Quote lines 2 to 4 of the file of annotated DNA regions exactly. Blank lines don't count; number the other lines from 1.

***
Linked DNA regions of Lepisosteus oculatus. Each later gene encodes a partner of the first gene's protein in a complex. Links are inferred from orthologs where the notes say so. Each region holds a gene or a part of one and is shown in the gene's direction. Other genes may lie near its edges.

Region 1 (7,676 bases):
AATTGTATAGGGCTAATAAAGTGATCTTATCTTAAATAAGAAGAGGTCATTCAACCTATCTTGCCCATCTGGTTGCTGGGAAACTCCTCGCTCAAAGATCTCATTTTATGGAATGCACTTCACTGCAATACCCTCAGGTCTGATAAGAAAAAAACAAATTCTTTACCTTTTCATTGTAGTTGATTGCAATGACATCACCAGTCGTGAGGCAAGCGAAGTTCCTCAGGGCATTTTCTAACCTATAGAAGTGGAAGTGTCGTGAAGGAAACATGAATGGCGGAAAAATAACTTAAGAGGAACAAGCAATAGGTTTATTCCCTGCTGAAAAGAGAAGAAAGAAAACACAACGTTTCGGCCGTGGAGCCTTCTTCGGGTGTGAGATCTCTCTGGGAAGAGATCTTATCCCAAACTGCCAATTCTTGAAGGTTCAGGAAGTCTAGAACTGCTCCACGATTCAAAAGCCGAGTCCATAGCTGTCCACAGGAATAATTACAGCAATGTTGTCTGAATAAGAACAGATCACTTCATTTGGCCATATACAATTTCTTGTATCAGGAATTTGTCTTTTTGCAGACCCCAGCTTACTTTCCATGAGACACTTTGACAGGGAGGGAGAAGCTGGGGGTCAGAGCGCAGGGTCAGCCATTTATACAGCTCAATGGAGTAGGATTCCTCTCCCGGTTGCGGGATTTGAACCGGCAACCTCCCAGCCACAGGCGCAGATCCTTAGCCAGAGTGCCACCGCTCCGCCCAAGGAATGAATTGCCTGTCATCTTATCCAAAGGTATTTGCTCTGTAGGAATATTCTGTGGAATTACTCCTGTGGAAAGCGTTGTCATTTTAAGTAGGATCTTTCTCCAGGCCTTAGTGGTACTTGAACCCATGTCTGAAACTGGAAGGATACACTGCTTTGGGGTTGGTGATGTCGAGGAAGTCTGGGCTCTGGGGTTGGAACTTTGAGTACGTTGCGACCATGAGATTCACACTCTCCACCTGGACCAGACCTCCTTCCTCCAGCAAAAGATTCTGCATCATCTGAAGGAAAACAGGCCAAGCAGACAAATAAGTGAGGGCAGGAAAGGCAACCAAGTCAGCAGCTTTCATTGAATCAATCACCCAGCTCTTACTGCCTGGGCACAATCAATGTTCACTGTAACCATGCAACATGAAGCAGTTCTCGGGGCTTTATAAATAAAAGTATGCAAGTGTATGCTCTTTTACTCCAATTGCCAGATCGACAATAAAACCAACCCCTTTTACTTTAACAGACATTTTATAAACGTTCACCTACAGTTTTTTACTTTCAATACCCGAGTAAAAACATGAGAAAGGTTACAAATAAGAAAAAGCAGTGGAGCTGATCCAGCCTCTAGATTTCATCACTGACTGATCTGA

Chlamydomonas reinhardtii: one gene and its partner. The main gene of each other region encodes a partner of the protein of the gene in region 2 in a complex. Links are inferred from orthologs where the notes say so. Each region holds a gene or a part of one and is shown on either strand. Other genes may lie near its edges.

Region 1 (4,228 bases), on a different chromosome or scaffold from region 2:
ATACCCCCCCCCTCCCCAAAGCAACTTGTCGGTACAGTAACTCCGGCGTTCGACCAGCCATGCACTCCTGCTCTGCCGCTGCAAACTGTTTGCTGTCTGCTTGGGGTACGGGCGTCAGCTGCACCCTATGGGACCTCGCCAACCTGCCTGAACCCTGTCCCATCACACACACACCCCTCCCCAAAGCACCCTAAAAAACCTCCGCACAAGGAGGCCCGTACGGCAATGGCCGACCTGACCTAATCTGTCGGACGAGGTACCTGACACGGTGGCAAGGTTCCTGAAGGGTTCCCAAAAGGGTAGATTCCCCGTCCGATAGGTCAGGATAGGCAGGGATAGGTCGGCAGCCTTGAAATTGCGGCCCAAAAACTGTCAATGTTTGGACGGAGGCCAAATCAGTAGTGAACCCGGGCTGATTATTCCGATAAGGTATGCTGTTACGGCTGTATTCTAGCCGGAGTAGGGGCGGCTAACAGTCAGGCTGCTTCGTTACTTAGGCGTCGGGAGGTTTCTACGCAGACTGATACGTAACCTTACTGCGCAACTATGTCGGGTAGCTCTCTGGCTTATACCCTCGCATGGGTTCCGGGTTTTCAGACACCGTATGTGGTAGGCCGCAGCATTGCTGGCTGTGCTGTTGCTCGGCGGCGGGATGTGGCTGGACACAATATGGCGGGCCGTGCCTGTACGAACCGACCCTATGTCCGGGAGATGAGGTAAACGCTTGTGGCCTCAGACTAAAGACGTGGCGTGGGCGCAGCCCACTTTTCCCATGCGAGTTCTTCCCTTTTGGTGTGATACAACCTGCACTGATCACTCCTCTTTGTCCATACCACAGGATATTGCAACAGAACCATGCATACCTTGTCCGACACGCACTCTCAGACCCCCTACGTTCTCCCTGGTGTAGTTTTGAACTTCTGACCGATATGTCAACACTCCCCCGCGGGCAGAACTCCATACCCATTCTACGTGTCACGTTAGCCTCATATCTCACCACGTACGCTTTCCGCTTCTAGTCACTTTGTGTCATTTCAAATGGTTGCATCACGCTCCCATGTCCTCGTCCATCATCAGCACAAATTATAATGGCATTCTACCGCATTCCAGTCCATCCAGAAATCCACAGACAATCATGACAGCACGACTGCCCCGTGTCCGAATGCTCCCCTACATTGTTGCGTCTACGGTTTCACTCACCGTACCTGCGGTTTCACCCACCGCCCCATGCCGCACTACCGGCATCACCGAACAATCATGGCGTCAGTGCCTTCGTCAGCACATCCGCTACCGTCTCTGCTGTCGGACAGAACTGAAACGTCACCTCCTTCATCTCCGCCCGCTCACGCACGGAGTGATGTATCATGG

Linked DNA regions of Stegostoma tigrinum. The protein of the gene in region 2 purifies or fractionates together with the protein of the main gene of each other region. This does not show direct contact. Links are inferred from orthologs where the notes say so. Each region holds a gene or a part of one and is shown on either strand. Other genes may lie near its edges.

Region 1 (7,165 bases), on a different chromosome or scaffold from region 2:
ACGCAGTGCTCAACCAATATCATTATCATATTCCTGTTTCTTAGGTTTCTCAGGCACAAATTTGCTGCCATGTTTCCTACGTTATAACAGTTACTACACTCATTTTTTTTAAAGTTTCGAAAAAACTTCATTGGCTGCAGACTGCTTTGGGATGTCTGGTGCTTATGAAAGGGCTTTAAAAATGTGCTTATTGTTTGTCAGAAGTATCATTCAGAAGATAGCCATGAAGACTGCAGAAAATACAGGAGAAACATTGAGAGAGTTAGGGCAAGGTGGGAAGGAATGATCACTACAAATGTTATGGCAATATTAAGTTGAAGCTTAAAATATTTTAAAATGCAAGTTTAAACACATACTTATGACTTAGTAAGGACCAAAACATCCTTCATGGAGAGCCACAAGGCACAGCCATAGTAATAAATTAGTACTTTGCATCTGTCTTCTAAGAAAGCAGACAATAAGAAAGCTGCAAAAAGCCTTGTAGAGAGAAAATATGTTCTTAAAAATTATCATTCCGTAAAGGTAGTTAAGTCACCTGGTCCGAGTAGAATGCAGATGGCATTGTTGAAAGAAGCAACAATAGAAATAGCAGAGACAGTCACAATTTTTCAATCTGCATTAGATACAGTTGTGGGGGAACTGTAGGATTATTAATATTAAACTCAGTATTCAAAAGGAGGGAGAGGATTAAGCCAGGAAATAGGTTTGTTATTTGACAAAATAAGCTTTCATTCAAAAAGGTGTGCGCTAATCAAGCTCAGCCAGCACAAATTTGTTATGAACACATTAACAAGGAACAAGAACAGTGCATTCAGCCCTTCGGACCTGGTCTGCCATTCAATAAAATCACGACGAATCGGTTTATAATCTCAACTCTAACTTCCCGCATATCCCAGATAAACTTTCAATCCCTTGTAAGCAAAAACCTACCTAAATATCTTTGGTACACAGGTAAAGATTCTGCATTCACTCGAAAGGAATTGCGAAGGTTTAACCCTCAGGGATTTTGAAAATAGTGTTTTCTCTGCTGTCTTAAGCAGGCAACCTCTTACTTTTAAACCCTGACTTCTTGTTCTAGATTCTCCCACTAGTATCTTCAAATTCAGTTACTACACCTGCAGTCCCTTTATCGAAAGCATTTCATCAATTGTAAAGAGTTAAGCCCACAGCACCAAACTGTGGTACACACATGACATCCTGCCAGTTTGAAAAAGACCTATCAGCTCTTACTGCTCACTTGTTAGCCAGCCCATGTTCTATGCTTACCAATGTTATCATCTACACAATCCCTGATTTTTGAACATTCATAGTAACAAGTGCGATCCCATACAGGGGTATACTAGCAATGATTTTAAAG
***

Region 1 (7,676 bases):
AATTGTATAGGGCTAATAAAGTGATCTTATCTTAAATAAGAAGAGGTCATTCAACCTATCTTGCCCATCTGGTTGCTGGGAAACTCCTCGCTCAAAGATCTCATTTTATGGAATGCACTTCACTGCAATACCCTCAGGTCTGATAAGAAAAAAACAAATTCTTTACCTTTTCATTGTAGTTGATTGCAATGACATCACCAGTCGTGAGGCAAGCGAAGTTCCTCAGGGCATTTTCTAACCTATAGAAGTGGAAGTGTCGTGAAGGAAACATGAATGGCGGAAAAATAACTTAAGAGGAACAAGCAATAGGTTTATTCCCTGCTGAAAAGAGAAGAAAGAAAACACAACGTTTCGGCCGTGGAGCCTTCTTCGGGTGTGAGATCTCTCTGGGAAGAGATCTTATCCCAAACTGCCAATTCTTGAAGGTTCAGGAAGTCTAGAACTGCTCCACGATTCAAAAGCCGAGTCCATAGCTGTCCACAGGAATAATTACAGCAATGTTGTCTGAATAAGAACAGATCACTTCATTTGGCCATATACAATTTCTTGTATCAGGAATTTGTCTTTTTGCAGACCCCAGCTTACTTTCCATGAGACACTTTGACAGGGAGGGAGAAGCTGGGGGTCAGAGCGCAGGGTCAGCCATTTATACAGCTCAATGGAGTAGGATTCCTCTCCCGGTTGCGGGATTTGAACCGGCAACCTCCCAGCCACAGGCGCAGATCCTTAGCCAGAGTGCCACCGCTCCGCCCAAGGAATGAATTGCCTGTCATCTTATCCAAAGGTATTTGCTCTGTAGGAATATTCTGTGGAATTACTCCTGTGGAAAGCGTTGTCATTTTAAGTAGGATCTTTCTCCAGGCCTTAGTGGTACTTGAACCCATGTCTGAAACTGGAAGGATACACTGCTTTGGGGTTGGTGATGTCGAGGAAGTCTGGGCTCTGGGGTTGGAACTTTGAGTACGTTGCGACCATGAGATTCACACTCTCCACCTGGACCAGACCTCCTTCCTCCAGCAAAAGATTCTGCATCATCTGAAGGAAAACAGGCCAAGCAGACAAATAAGTGAGGGCAGGAAAGGCAACCAAGTCAGCAGCTTTCATTGAATCAATCACCCAGCTCTTACTGCCTGGGCACAATCAATGTTCACTGTAACCATGCAACATGAAGCAGTTCTCGGGGCTTTATAAATAAAAGTATGCAAGTGTATGCTCTTTTACTCCAATTGCCAGATCGACAATAAAACCAACCCCTTTTACTTTAACAGACATTTTATAAACGTTCACCTACAGTTTTTTACTTTCAATACCCGAGTAAAAACATGAGAAAGGTTACAAATAAGAAAAAGCAGTGGAGCTGATCCAGCCTCTAGATTTCATCACTGACTGATCTGA

Chlamydomonas reinhardtii: one gene and its partner. The main gene of each other region encodes a partner of the protein of the gene in region 2 in a complex. Links are inferred from orthologs where the notes say so. Each region holds a gene or a part of one and is shown on either strand. Other genes may lie near its edges.